Eczema is “a medical condition in which patches of skin become rough and inflamed, with blisters that cause itching and bleeding, sometimes resulting from a reaction to irritation (eczematous dermatitis) but more typically having no obvious external cause,” according to The Oxford Pocket Dictionary of Current English.
I really dislike the word “eczema” … and everything connected to it. Don’t we all?
There are other words I don’t particularly care for.
If you know what I’m talking about, then you know why we’re here, so let’s get the difficult part out of the way right off the bat. I promise I’m only going to say this once: “moist.”
There, I said it. I know it’s not everyone’s favorite word, but as victims of this hideous affliction, we are subjected to things that the rest of society should never and, hopefully, will never have to endure. So, those of you new to the exciting world of eczema, please accept my apology in advance as we take a look at some of the strange places and situations some of us deal with on a daily basis.
Although I received psoriasis diagnoses when I was as young as 13, I’ve been rather fortunate to have suffered mildly compared with others — years of “remission” until that day at work when I got so dizzy with vertigo. I thought it was food poisoning. I was barfing so much that my boss threatened to call an exorcist. My wife finally got me to the doctor’s office, and once they saw my blood pressure (BP) was 200/200, they sent me straight to the emergency room.
No worries — all is well, and my BP is now perfect, thanks to the meds. The meds … the calcium blockers that also ignited a psoriasis flare-up that then became eczema after I got the COVID-19 vaccines. I’m not saying they’re in any way connected, just reporting the medical history (also declaring my bona fides to those of you out there who know it’s a waste of time to read anything about our affliction written by “nonsuffering civilians”).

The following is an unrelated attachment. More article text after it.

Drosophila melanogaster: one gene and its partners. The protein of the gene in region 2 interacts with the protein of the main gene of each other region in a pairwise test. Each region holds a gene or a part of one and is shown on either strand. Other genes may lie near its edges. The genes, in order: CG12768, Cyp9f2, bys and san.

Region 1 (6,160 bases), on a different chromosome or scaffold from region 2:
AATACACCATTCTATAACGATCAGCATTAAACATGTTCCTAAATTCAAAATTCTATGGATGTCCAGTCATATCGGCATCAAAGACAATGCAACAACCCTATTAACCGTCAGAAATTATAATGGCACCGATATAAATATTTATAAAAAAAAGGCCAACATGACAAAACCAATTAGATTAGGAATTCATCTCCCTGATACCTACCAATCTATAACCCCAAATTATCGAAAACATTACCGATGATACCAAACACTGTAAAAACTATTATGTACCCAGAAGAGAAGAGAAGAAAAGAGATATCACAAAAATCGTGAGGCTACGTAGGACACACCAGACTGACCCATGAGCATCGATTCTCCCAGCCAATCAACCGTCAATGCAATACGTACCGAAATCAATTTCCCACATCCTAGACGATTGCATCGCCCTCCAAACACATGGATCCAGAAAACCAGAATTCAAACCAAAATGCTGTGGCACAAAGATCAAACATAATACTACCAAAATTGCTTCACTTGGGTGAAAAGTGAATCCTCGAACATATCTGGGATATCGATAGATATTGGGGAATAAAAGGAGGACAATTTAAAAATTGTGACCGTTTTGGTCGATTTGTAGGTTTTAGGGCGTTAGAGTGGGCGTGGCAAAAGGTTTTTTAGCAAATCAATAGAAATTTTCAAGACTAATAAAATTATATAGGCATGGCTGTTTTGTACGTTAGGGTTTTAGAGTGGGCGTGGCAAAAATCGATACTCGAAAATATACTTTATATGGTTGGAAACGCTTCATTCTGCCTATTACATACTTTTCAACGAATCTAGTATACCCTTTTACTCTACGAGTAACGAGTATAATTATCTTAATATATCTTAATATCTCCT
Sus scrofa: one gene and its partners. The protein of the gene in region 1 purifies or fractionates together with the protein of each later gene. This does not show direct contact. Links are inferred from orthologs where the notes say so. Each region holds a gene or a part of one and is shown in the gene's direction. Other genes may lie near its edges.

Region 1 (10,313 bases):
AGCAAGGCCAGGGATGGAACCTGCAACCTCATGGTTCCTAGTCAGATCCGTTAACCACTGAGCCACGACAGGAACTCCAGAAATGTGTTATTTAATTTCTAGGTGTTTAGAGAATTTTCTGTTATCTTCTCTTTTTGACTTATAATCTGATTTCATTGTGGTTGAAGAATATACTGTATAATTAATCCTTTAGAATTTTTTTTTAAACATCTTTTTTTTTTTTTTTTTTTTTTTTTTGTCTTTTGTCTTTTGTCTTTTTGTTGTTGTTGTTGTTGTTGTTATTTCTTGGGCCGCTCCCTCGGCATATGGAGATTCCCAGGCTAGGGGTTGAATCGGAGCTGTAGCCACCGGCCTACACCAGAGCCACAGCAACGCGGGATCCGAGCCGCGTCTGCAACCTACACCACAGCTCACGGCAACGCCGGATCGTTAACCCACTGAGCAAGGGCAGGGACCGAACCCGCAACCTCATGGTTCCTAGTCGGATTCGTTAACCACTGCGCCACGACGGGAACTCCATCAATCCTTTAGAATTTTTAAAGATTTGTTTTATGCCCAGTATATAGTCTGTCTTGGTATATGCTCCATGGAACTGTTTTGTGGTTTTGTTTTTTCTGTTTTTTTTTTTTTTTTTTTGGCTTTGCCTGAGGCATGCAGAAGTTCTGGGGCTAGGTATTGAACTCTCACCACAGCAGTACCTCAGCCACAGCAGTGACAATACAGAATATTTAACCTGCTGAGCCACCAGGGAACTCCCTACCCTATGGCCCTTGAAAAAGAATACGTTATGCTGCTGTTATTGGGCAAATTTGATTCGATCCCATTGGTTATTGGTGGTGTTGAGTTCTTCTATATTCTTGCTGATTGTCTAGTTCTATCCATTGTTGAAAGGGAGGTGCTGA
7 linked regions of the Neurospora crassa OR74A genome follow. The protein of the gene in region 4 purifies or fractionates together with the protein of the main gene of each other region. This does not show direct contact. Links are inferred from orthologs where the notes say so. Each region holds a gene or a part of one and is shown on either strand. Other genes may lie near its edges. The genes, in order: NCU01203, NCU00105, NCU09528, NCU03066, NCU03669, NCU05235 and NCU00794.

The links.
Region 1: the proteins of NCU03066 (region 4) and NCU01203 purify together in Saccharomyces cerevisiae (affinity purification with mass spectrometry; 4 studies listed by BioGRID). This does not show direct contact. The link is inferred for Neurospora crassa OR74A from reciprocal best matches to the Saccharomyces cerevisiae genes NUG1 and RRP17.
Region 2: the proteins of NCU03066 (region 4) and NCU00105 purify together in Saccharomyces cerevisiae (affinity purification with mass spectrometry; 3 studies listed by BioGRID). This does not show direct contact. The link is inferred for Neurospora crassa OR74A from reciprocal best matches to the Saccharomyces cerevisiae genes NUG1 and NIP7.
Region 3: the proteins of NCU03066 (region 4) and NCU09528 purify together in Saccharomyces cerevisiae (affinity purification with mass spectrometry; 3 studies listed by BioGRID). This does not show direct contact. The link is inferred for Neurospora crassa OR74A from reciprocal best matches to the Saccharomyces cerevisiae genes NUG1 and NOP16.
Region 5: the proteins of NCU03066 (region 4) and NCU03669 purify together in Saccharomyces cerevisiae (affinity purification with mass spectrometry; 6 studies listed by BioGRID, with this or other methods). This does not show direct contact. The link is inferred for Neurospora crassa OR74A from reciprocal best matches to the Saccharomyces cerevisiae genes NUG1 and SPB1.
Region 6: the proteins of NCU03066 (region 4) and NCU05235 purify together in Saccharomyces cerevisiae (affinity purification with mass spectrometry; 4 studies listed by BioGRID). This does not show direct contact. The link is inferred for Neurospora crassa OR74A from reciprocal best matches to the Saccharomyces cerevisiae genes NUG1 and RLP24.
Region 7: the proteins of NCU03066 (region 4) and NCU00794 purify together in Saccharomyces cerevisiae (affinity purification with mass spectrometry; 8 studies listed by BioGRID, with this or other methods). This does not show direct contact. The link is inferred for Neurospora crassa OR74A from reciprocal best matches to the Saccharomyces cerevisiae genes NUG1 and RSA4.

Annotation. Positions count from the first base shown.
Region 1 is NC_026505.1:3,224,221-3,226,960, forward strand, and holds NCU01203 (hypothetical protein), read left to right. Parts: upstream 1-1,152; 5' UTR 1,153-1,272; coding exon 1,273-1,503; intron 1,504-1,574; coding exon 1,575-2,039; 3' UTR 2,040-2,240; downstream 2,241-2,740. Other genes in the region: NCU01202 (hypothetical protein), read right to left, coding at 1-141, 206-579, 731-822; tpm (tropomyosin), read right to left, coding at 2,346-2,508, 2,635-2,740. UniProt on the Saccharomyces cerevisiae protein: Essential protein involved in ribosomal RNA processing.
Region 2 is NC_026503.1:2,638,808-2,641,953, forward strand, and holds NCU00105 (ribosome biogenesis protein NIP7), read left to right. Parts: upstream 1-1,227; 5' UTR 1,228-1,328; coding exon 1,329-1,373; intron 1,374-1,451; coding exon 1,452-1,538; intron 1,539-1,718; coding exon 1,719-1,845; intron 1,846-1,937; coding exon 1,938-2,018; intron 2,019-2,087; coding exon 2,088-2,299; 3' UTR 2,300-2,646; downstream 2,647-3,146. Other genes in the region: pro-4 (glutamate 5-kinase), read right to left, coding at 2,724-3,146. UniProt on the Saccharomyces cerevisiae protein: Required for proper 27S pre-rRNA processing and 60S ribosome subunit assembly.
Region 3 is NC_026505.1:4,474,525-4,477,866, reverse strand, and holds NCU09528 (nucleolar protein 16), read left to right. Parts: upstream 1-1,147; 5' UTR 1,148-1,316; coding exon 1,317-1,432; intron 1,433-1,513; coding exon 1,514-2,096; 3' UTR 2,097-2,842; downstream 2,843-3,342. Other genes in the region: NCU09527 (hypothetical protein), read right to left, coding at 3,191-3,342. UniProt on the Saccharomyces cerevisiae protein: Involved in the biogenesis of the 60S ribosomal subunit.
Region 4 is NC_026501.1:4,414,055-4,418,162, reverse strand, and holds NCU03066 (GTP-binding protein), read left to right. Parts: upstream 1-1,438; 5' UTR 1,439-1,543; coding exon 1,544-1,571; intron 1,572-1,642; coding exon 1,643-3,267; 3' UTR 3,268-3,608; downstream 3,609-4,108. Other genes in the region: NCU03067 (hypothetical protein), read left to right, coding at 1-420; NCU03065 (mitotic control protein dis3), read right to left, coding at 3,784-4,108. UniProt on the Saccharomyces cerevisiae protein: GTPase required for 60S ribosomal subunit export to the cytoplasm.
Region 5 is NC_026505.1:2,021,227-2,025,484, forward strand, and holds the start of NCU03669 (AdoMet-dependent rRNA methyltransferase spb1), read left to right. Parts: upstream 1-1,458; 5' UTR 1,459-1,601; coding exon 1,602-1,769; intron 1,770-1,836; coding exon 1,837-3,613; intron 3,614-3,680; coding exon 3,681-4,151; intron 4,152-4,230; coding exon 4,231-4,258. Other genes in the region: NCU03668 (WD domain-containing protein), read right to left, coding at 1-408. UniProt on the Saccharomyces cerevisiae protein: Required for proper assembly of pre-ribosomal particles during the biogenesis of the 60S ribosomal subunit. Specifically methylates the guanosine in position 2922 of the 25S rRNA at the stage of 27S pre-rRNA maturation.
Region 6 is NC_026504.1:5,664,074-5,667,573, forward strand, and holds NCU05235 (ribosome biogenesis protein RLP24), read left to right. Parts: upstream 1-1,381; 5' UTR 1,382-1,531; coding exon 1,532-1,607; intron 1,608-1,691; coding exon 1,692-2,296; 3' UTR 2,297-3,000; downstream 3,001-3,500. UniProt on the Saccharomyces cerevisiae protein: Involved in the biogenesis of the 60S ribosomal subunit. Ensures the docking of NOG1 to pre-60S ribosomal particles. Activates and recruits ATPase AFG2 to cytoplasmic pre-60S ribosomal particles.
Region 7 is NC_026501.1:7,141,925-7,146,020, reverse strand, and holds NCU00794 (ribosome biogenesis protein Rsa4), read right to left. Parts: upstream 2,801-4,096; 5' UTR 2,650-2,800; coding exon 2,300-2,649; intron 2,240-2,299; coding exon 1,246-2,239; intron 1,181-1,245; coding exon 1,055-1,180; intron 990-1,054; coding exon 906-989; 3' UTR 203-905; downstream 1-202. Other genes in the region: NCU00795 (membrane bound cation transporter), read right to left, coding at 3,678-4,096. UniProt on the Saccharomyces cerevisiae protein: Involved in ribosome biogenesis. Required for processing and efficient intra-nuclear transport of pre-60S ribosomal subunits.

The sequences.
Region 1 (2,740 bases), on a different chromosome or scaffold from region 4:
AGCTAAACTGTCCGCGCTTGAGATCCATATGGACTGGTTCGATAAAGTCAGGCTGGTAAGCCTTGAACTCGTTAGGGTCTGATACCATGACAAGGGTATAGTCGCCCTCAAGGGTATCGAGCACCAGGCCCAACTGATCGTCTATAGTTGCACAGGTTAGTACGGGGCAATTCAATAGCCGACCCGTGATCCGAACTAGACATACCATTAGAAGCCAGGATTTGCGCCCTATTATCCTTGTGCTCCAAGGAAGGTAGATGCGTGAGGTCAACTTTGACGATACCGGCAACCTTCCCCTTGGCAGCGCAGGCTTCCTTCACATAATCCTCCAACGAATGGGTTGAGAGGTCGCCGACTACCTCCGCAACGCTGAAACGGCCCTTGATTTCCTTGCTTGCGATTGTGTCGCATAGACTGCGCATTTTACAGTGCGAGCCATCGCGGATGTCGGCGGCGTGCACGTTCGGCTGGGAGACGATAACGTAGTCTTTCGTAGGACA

So here we are. Now, back to the M-word.
In the research that every one of us has probably been doing since the first day we were diagnosed, I noticed so many of the strange and specific differences between the “agony of eczema, seborrhea, and the heartbreak of psoriasis,” as the old TV ads used to proclaim.
But I had no idea that eczema was such a monster — a Hydra-headed mix of “atopic dermatitis” snakes running amok under our skin. Blisters, blood, and scabs … and the dead skin! So many flakes that it’s like living in a snow globe full of dead skin and — oh, did I mention the itching? Not only are the cracks and sores painful, but they’re also itching on an intensity level so deep, you’d happily hit bone with your digging fingernails just to stop it if only for a few seconds. Y’all know what I’m talking about.
And what’s with the eczema showing up in the M-word places? The “nether regions” … “down there.” It’s like getting a sexually transmitted disease without the fun part.
Even the elbows! At least my psoriasis had the good manners to stay on the outside of my elbows and knees and could easily be explained away as “sports injuries,” even though everyone knows I don’t play sports much. But now, eczema invades the inside of my arm with what looks, to the untrained eye, suspiciously like drug-needle tracks.
Believe me, scratching the inside of your arm during an interview — while the tie you’re wearing is searing a ring around your sweaty neck, head, and shoulders and dry, ashy skin — is not the ideal hiring situation.
Here’s the kicker: All the eczema cracks and sores are in skin that’s too dry. Even in the places they appear, the only relief comes from — you guessed it — the M-word.
Now I have to maintain a sheen of “moisture” (ew) that my skin just isn’t producing, on top of all the physical, social, emotional, and financial impacts of this affliction.
So please join me as an enemy of eczema and share your research, responses, and recommendations on my MyEczemaTeam. Quite honestly, it’s the best place on the web to find answers to questions we don’t even know how to ask.
Let’s write out some of those “disliked” words. Let’s learn something or at least have a place to start looking. The more research I do, the more questions I have, so let’s compare notes and save ourselves some time and maybe even some blood.
Because when you get down to it, we can do everything that has been suggested, recommended, prescribed, advised, yelled at us — all the ultraviolet B light therapy, injections, pills, diets, and lotions that clinical research studies tell us to do — but until we find a real cure, we’ll all have to stay … “M.”
On MyEczemaTeam, members discuss eczema from a specific point of view. Members’ articles don’t reflect the opinions of MyEczemaTeam staff, medical experts, partners, advertisers, or sponsors. Content on MyEczemaTeam isn’t intended as a substitute for professional medical advice, diagnosis, or treatment.